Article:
Definition of a Deed

Similar to a mortgage, a deed of trust is a signed agreement which makes it possible for a borrower to buy a house. While the presence of a third party presents one big gap, a deed of trust acts almost just like a mortgage,” states Escrow Help. During the loan-repayment period, the debtor uses the title to her house as security for her debt. The title is transferred back to the debtor After the loan is repaid.

Identification

A deed of trust may also be known as a trust deed or a Potomac Mortgage, according to The Free Dictionary. Though it is like a mortgage, a deed of trust should not be known by this term.

Geography

California is one of those states in which a deed of trust is used rather than a mortgage. Another countries that also follow this principle are Alaska, Arizona, Colorado, Georgia, Idaho, Illinois, Mississippi, Missouri, Montana, North Carolina, Texas, Virginia and West Virginia.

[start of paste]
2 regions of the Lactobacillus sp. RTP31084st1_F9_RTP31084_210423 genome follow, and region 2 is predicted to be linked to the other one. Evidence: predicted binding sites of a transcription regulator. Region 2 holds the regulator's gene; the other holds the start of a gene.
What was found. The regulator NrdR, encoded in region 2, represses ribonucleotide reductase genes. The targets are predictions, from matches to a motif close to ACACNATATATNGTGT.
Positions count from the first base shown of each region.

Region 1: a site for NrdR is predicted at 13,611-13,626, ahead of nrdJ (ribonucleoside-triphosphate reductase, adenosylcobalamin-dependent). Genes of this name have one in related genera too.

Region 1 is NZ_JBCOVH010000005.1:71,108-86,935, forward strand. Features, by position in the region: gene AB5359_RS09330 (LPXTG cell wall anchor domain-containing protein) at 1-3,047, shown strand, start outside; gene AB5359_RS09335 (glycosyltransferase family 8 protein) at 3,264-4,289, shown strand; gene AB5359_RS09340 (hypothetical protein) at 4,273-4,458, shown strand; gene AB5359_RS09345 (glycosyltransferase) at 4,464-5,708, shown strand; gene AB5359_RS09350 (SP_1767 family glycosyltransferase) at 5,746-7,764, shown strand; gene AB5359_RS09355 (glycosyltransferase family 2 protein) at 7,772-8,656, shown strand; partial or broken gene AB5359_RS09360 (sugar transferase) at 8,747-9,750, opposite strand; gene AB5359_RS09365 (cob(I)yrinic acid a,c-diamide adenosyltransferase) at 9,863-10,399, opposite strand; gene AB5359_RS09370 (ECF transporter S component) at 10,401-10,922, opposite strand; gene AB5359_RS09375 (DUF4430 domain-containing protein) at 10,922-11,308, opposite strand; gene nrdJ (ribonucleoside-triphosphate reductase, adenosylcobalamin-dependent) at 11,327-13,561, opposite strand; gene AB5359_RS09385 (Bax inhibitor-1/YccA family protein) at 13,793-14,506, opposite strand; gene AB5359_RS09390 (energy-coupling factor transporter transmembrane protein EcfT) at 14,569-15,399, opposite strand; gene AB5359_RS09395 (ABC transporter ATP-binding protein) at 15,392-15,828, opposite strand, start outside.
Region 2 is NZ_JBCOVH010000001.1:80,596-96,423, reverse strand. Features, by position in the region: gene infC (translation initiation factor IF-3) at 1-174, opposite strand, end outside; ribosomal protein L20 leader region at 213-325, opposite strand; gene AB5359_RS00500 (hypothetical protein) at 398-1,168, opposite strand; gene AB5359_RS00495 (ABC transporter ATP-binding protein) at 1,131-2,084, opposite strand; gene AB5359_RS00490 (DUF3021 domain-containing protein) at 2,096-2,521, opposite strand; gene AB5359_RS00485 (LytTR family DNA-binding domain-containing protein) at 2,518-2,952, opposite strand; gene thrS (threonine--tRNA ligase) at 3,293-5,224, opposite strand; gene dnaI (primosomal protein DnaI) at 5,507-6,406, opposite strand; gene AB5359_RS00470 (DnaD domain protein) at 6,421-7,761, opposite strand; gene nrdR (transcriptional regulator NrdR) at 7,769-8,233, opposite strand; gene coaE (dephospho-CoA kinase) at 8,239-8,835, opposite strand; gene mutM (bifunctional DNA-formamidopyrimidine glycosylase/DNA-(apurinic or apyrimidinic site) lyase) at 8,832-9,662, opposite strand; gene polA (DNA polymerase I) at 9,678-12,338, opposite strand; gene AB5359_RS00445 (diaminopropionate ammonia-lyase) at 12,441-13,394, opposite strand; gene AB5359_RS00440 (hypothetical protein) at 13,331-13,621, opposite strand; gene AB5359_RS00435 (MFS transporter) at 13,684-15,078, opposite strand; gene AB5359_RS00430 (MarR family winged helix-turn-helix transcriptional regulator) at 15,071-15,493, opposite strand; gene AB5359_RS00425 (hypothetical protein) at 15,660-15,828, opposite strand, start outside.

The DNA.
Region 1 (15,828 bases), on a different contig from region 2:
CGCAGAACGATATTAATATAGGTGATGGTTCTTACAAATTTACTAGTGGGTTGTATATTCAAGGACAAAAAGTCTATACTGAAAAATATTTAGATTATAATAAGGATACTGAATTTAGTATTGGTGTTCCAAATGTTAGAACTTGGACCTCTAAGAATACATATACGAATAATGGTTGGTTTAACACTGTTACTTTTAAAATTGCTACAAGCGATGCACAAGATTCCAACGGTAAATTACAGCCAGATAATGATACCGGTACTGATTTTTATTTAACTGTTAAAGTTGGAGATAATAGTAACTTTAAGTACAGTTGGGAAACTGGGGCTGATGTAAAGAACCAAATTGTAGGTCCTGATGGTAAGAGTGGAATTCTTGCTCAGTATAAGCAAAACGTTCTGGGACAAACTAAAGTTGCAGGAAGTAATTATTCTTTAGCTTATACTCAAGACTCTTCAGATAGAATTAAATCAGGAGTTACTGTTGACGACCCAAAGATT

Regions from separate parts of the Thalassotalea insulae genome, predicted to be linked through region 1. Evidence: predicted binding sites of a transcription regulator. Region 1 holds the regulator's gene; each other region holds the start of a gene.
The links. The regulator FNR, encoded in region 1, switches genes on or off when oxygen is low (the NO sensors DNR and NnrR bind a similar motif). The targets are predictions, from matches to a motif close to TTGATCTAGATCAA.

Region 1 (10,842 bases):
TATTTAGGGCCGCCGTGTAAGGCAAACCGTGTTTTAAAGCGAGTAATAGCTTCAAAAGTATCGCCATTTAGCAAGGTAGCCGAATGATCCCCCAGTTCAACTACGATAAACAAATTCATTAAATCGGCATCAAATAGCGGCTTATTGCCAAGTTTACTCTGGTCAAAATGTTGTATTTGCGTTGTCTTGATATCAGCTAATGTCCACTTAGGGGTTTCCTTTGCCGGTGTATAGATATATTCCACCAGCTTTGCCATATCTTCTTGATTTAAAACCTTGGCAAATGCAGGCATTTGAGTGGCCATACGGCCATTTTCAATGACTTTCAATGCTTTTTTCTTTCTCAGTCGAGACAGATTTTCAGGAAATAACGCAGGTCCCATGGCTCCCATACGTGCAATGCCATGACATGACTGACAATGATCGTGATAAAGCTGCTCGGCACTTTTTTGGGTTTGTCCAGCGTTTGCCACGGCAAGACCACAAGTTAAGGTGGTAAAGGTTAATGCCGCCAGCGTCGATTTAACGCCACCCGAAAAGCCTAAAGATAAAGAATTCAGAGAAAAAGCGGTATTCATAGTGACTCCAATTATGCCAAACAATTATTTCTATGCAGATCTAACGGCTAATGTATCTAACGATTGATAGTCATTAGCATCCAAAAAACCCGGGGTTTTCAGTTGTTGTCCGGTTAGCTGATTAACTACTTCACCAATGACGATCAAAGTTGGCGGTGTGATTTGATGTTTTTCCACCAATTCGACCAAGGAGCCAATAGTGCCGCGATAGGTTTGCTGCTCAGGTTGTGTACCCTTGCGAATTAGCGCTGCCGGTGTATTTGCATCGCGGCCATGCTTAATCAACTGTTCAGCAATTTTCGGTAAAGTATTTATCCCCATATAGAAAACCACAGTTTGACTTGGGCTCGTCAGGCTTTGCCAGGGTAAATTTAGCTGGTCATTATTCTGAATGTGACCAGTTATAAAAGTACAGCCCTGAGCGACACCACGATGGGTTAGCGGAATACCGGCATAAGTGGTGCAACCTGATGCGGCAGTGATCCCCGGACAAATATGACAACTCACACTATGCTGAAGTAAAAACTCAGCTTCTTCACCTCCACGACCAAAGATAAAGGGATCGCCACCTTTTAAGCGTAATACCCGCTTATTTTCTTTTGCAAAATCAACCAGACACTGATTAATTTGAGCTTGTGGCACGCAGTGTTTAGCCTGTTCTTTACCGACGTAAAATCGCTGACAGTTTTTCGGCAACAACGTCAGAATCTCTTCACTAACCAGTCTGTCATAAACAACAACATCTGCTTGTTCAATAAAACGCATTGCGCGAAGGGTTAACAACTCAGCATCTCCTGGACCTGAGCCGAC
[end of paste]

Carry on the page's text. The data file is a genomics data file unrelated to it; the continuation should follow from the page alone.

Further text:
Function

A deed of trust is set into place so that a borrower may achieve the loan that he wants to buy a house, clarifies Escrow Help. Subsequently, the creditor agrees with this loan just under the terms of the trust deed, which makes sure that the home will be sold in the event the borrower defaults on the loan. The profits from the sale would be obtained by the creditor instead of repayment from the borrower.

Misconceptions

Many people believe a deed of trust acts in precisely the exact same way for a mortgage. The California Department of Real Estate clarifies a deed of trust involves three parties, while a mortgage involves just two. In a deed of trust, a borrower, lender and citizenship are involved. The title is transferred to the trustee during the repayment period. In a mortgage arrangement, the title is transferred to the creditor.

Factors

Borrowers must be aware that if they fail to repay their debt to the creditor, the trustee will be asked to sell the house through a foreclosure,” states Escrow Help. Properties with a deed of trust in place can go through the foreclosure process considerably quicker than possessions with a mortgage, making it harder for the debtor to have an opportunity to regain the title into his property.

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